THE RUN (combined) | 2 + 11.1 miles | 2:20:42 | 32nd of 103 in A.G (top 31%)
The problems with the run can only be understood in light of the fourth discipline, Fluids and Nutrition…

As the saying goes, “If you fail to plan, you plan to fail”. This could not be more true in my case. I very simply had no plan for nutrition. I had some gel with me, but did not take in enough. For the shorter distance races like Sprint, Olympic Tri’s and even the marathon, the amount of calorie intake has not seemed to be all that important. Take in some, there should be plenty of sugar and glycogen available to finish strong. For races over 5, 6, or more hours, the intake needs to be taken rigorously and part of a plan even if it needs to be written down and taped to your bike frame. I did not do so, and I suffered because of it.

When I ride, I do not appear to sweat much, and more importantly, I just don’t feel thirsty. Maybe it is the elevated heart rate, but I just seem like I am forcing fluids when I am not thirsty. It is even more so with gels and other sources of calories. All told, I consumed about 1/3 of the calories I should have been maintaining, and a lot less fluids. I am not sure how much less. When running, I stopped at every support station and drank something, but by that time I was already low. Even then I wasn’t making up for the calorie deficit.

I bonked. Big time.

I thought the first 2 miles was just uncomfortable from the transition off the bike. I stopped right there at Harris Creek (our camp ground). After the first “stop and walk” it gets a little easier each time, and the walks become longer and longer.  Maybe it was a little easier seeing so many others walking. The heat and the steep hills had a lot to do with it for sure.

After the finish, I sat in the shade, but my head was spinning. This is what the beginning of a diabetic coma must feel like. I soon went to the festival area to find some shade and laid down for awhile. Probably slept. Later I met up with some other members of the club and proceeded to boorishly expound on my little pity party of disappointment. Only later did I have the sense to realize that everybody suffered throughout the day with variation on the same theme. My story was not particularly unique. Anyone who finishes this race should be proud, regardless of the time it took.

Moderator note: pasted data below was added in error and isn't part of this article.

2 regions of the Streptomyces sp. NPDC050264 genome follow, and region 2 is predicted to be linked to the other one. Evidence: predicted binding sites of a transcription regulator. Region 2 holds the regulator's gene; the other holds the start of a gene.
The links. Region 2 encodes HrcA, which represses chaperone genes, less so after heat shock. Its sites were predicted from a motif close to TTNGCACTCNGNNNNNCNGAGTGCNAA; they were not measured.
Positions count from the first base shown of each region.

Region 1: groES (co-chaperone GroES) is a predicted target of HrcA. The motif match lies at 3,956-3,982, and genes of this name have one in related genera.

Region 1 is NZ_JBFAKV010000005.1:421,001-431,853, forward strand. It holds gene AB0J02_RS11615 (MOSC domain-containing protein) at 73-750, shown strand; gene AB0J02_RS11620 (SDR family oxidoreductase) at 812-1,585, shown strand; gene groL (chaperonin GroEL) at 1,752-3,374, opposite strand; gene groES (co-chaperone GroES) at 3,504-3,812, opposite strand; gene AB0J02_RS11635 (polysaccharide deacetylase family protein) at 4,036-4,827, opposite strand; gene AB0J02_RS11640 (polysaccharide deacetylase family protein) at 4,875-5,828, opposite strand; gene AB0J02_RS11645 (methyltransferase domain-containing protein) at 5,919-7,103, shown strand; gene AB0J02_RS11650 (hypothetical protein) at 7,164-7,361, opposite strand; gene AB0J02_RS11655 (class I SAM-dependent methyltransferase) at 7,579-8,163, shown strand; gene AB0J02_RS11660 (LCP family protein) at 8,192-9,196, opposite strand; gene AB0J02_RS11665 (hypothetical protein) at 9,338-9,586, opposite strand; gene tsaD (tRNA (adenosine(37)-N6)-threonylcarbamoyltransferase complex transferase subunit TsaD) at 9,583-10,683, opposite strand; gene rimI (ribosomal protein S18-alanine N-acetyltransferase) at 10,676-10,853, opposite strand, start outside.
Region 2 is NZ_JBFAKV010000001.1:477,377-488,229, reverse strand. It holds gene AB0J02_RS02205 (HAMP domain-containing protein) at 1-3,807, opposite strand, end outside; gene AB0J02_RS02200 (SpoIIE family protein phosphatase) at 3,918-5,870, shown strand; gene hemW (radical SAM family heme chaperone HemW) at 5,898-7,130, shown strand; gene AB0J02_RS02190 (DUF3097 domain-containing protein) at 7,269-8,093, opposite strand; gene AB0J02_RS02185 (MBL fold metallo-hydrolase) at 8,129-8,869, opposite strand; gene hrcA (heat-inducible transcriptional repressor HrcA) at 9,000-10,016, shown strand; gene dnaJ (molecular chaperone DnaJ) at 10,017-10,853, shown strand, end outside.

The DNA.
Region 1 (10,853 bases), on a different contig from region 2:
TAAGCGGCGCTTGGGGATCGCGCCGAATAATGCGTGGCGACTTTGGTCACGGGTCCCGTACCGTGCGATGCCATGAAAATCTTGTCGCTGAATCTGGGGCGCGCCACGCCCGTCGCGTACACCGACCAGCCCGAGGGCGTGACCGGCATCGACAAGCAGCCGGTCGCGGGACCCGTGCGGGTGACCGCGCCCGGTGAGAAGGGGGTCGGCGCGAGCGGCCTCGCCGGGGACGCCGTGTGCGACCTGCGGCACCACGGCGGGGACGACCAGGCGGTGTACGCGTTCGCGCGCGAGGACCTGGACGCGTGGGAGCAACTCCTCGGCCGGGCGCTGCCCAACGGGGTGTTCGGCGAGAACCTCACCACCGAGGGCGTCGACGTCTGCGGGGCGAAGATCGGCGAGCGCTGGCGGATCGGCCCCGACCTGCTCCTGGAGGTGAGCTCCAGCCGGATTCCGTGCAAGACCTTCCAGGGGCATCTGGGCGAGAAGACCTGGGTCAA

• If you fail to plan, you plan to fail. I had no plan for fluids and calories. Both components were on my person or accessible, but I did not take in enough of either.
  • I do not have much experience in longer events. There is a big difference between 2-3 hour events and 5-6 hour races.  You can fake it for the Olympic and Sprint races, and the body will do OK. You can not just “wing it” for the longer events. Although I had previously completed two other 70.3 races, I have not learned the valuable lessons yet.
  • You can’t always predict your better races. I thought the Oceanside 70.3 race was an “A” race, but I was expecting Wildflower to be an “A-plus” race. Wrong. Some days are better than others. Sometimes, for no predictable reason, you feel better or worse than anticipated. Not every race can be a PR. Deal with it.
  • I may not be ready for a longer distance race. After a successful Oceanside race, I started mulling over the idea of a full 140.6 distance race. I may have the physical capacity to endure it, but I don’t yet have the discipline and experience to do it right. I don’t want to feel the way I felt on the run portion of Wildflower ever again. There are some things I need to figure out first.
  • I need a plan and I need to write it down and tape it to my bike frame if that is what it takes. It is simple. I need to drink more and before I am thirsty, and take in calories even if I am feeling OK at the time.
  • Change of attitude. Instead of the pity party because I did not meet my expectations, I should be celebrating. Celebrating that I am healthy, doing what I enjoy doing, and that I have found a really nice group of people who share this interest in sports and healthy lifestyle.

Next up: OC Triathlon, Lake Mission Viejo

Pretending to look good for the camera. Probably resumed walking immediately afterwards.

Pretending to look good for the camera. Probably resumed walking immediately afterwards.


This entry was posted in Race Recap, Race Report, REVIEW, Triathlon, Uncategorized and tagged , , , , , , . Bookmark the permalink.

2 Responses to WILDFLOWER 70.3 TRIATHLON 2014

  1. Keep on smiling while you run that always helps. Get your plan laid out as you say and enjoy the journey.

  2. I am planning on racing WildFlower next season, this was a helpful write up for me. thank you.